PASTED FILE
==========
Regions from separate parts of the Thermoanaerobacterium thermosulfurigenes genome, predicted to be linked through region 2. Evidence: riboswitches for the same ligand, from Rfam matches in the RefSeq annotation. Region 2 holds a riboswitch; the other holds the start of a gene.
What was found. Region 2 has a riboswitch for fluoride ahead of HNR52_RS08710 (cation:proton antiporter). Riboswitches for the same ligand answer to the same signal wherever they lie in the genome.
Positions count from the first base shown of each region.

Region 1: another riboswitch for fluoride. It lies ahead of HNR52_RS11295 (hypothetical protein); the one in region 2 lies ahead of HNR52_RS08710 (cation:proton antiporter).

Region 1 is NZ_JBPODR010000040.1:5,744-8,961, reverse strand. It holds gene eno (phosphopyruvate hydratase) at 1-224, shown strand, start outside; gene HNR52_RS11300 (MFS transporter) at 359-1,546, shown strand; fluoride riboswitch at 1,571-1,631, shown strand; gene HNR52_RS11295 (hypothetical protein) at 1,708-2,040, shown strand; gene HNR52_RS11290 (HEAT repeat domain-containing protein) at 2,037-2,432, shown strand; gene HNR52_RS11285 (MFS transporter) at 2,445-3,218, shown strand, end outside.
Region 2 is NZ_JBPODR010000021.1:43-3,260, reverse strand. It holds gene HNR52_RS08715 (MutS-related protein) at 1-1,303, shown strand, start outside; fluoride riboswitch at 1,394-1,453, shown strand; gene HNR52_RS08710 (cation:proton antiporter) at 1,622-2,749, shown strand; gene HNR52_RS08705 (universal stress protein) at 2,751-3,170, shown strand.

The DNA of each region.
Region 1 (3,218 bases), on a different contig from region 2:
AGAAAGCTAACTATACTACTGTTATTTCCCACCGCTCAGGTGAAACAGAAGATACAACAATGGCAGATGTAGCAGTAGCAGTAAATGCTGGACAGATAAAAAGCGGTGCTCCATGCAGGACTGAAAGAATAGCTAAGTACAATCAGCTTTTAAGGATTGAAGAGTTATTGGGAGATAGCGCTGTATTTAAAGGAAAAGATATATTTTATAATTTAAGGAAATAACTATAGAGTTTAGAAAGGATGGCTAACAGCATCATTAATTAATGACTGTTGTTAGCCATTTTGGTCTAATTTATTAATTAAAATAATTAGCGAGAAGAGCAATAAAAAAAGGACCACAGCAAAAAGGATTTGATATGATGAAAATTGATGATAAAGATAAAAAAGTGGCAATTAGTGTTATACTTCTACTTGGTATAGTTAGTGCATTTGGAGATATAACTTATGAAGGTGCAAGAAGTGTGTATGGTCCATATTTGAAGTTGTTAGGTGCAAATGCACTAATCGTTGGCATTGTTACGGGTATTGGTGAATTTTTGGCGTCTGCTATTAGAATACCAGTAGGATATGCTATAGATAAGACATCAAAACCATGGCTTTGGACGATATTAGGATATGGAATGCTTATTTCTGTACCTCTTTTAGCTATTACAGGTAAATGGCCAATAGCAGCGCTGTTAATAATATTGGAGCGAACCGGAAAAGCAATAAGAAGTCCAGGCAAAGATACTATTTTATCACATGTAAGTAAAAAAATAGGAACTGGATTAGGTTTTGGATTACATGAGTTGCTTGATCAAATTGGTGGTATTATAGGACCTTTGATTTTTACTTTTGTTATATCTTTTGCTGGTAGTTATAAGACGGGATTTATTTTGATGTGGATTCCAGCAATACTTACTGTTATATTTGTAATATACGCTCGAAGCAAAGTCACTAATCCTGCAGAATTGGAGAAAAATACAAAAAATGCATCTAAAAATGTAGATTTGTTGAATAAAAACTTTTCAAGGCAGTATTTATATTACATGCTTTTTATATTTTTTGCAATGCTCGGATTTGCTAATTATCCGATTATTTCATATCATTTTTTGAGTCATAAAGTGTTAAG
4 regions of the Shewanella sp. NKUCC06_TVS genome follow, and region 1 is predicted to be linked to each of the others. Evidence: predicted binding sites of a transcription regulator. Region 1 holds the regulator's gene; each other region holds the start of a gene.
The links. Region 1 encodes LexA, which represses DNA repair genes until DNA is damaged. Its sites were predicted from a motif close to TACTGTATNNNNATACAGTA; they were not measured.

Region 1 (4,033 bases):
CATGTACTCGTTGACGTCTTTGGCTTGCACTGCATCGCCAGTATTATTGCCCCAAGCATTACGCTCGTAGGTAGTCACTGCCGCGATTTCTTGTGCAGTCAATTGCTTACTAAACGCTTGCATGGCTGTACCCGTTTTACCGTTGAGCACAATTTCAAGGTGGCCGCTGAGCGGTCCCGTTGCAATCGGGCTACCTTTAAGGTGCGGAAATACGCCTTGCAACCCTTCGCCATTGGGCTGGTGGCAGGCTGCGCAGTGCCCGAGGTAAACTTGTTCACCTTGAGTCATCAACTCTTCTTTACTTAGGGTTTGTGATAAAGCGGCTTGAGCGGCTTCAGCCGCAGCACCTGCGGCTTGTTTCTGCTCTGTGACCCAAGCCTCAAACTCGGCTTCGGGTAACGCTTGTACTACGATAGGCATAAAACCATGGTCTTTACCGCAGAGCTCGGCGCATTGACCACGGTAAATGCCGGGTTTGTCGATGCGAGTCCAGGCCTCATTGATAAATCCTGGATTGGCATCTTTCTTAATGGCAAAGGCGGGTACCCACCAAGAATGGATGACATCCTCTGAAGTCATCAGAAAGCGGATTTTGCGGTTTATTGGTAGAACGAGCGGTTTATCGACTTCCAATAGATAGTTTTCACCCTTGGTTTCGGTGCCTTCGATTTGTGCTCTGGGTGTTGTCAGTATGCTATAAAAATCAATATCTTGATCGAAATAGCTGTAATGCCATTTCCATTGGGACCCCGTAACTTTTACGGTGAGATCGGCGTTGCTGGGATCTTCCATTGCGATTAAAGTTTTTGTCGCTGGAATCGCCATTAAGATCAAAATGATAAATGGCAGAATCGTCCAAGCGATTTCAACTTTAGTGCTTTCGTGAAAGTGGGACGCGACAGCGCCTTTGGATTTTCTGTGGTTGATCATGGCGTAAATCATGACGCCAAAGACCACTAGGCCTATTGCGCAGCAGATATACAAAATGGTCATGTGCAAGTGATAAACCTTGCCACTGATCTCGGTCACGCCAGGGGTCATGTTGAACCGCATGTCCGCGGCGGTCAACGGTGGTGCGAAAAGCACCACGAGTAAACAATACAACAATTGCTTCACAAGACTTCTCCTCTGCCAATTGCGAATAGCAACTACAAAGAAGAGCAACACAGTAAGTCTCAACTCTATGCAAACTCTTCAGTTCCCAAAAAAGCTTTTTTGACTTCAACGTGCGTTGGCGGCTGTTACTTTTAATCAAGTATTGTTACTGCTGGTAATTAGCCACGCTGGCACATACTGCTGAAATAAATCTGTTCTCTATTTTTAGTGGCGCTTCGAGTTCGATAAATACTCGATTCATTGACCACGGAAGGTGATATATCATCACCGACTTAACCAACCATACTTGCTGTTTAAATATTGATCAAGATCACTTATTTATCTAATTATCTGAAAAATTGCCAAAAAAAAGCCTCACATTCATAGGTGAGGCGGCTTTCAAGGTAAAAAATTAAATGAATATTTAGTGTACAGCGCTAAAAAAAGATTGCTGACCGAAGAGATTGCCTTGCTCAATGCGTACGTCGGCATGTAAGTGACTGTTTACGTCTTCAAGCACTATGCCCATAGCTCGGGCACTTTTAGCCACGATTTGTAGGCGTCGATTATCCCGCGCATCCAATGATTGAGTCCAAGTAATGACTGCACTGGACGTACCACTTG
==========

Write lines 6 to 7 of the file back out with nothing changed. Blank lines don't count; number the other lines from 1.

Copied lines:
Region 2 is NZ_JBPODR010000021.1:43-3,260, reverse strand. It holds gene HNR52_RS08715 (MutS-related protein) at 1-1,303, shown strand, start outside; fluoride riboswitch at 1,394-1,453, shown strand; gene HNR52_RS08710 (cation:proton antiporter) at 1,622-2,749, shown strand; gene HNR52_RS08705 (universal stress protein) at 2,751-3,170, shown strand.

The DNA of each region.